Finding comfort in a new place is something that second year DePaul Theatre School student Erin Kraft understands well. The MFA directing student cut her teeth working on contemporary productions in Seattle.
But that’s what drew Kraft to the classical Henrik Ibsen work, “The Lady from the Sea,” which opens in the Healy Theatre at The Theatre School Oct. 23. She said the rarely produced work is challenging because it questions modern society’s preference for radical independence, while establishing what it means to create a home.
“I was attracted to it partially as a new transplant to Chicago,” she said. “It’s very much so about belonging and the difficulty in transitioning into a place or into a relationship if it means having to fully let go of your past and fully let go of that piece of yourself that really belonged there.”
“The Lady from the Sea” tells the story of a woman torn between two lives: one on solid ground, and the other in the mysteries of the ocean. Norwegian playwright Ibsen draws on mythical symbolism to paint the main character Ellida as a mermaid on land, who must choose between her husband and a sailor she once loved.
But it’s not a shallow love triangle, Kraft said. Instead, it focuses on Ellida’s internal struggles, rather than her desire for the perfect romance.
“The play is so much about fear and desire being interlinked, that we get pulled towards things that we cannot understand and that feel overwhelming,” she said.
Though Ibsen is best known for his tragedies like “A Doll’s House” – which outraged 19th century audiences because of its liberal views of women and divorce – this is a much rarer piece, though in some ways, it is more conservative. Kraft said that the modern day zeitgeist might be more accepting of a work that prides independence than “The Lady from the Sea,” which accepts community.
“We today understand extreme choices that protect our independence more than we understand finding a way to embrace community, finding a way to be happy where you are, finding a way to let go of our demons,” she said. “So I think that that’s an interesting challenge of the piece that didn’t exist 125 years ago when the play was written.”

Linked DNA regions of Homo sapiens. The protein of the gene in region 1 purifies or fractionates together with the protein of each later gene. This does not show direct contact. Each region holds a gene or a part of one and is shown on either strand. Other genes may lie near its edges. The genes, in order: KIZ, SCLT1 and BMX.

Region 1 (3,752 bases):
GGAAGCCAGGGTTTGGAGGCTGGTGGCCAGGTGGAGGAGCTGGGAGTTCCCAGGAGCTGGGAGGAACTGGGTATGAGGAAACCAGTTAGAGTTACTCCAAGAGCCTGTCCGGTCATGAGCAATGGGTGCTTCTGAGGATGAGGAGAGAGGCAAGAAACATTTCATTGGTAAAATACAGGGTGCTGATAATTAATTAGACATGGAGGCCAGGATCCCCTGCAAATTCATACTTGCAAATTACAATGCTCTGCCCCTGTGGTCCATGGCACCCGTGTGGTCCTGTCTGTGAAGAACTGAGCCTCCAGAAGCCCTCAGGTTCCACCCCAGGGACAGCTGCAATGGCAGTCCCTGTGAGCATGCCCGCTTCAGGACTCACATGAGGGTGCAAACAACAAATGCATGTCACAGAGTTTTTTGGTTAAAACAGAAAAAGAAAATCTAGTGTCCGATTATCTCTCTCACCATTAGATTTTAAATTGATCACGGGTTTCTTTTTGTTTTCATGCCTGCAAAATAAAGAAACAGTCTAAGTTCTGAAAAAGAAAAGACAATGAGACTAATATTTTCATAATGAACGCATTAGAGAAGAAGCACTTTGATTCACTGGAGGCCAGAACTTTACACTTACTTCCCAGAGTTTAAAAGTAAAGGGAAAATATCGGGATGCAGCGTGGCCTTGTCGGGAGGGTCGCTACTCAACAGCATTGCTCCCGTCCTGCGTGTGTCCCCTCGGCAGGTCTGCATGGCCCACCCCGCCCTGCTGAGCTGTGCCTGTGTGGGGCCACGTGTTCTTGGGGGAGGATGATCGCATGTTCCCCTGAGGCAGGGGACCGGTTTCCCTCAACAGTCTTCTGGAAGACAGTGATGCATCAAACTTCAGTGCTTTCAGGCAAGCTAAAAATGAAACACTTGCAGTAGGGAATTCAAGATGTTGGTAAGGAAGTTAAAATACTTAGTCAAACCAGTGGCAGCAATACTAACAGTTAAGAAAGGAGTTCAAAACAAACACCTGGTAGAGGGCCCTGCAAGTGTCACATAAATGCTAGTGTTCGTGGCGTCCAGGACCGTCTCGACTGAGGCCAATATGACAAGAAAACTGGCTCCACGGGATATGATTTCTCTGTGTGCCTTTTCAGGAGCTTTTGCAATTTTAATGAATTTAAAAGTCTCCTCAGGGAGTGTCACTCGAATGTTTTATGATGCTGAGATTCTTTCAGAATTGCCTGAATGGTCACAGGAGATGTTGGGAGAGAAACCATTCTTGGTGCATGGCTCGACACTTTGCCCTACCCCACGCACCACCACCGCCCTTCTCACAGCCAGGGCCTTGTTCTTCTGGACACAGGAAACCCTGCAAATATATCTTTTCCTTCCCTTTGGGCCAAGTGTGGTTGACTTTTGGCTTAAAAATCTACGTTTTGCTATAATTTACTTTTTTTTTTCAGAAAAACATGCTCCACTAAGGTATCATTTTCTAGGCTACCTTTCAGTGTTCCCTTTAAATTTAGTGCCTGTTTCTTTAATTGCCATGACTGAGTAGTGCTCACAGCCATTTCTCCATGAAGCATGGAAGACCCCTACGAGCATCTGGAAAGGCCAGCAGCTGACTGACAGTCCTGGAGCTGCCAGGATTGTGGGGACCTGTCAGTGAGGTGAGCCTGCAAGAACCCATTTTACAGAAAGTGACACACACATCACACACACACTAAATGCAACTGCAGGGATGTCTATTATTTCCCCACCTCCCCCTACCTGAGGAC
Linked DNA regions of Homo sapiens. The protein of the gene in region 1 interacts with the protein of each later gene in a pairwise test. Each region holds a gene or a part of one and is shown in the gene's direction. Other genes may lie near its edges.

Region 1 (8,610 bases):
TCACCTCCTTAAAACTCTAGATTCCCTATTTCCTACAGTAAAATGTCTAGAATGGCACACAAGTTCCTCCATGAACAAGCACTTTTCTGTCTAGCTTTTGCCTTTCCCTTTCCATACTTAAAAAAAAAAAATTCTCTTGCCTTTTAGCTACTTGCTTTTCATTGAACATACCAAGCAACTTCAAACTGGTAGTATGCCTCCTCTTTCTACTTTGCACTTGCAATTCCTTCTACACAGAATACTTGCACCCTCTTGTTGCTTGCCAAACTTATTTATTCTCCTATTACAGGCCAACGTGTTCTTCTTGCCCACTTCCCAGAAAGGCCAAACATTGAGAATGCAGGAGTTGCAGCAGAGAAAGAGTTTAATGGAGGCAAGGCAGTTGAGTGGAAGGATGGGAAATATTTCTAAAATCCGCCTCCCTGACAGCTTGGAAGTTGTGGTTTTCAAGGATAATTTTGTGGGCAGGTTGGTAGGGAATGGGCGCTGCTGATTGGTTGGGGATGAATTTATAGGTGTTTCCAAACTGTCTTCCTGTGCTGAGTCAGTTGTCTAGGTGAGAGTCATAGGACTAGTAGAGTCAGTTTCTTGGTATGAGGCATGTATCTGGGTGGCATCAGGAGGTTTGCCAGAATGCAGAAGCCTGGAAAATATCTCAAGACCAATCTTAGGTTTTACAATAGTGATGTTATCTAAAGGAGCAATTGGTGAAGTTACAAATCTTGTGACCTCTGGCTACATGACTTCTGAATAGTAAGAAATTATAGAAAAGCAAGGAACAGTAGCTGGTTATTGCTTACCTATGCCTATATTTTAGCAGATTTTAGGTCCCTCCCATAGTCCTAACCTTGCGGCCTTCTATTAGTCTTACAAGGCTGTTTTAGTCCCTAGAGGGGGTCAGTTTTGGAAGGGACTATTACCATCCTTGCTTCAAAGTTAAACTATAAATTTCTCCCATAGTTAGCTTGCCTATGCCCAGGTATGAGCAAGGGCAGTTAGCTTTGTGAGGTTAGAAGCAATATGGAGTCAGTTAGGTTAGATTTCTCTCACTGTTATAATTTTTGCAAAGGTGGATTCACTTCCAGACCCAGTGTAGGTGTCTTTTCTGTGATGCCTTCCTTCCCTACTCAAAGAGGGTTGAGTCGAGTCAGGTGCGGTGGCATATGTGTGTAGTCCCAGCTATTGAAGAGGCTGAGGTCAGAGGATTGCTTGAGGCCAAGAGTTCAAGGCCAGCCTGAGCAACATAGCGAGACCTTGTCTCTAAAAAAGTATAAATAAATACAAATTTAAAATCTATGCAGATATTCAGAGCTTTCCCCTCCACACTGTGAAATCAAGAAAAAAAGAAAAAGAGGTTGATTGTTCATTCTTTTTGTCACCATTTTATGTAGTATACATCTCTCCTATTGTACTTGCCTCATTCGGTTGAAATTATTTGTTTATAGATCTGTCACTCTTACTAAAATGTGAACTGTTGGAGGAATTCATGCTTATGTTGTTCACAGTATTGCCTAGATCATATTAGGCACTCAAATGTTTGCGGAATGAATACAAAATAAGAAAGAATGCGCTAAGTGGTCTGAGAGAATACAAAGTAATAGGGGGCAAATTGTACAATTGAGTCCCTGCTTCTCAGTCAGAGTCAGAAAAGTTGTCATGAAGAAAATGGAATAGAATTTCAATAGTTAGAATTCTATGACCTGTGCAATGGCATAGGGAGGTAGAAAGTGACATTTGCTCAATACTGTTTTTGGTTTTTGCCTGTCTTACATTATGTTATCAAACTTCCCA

Kraft shares this vision with assistant directors and undergraduate students Hampton Cade and Margaret Baughman, along with a cast of Theatre School actors.
“I think it’s the kind of thing we need as a society, this kind of story,” Cade, a third-year BFA student, said. “We all just so independent that we don’t think of the possibility of being part of something, how that’s not the end of the world.”
Though Kraft admits these notions might not be easy – both for a modern day audience and as a director – she hopes to spark a discussion about what it means to find home.
“It’s very much so about belonging and the difficulty in transitioning into a place or into a relationship if it means having to fully let go of your past and fully let go of that piece of yourself that really belonged there,” she said. “How do we manage that? How do we really belong anywhere when we can belong multiple places? How do we find happiness and satisfaction?”
“The Lady from the Sea”
by Henrik Ibsen
Directed by Erin Kraft, MFA Directing, Class of 2017
Oct. 23 – Nov. 1
In the Healy Theatre at The Theatre School at DePaul University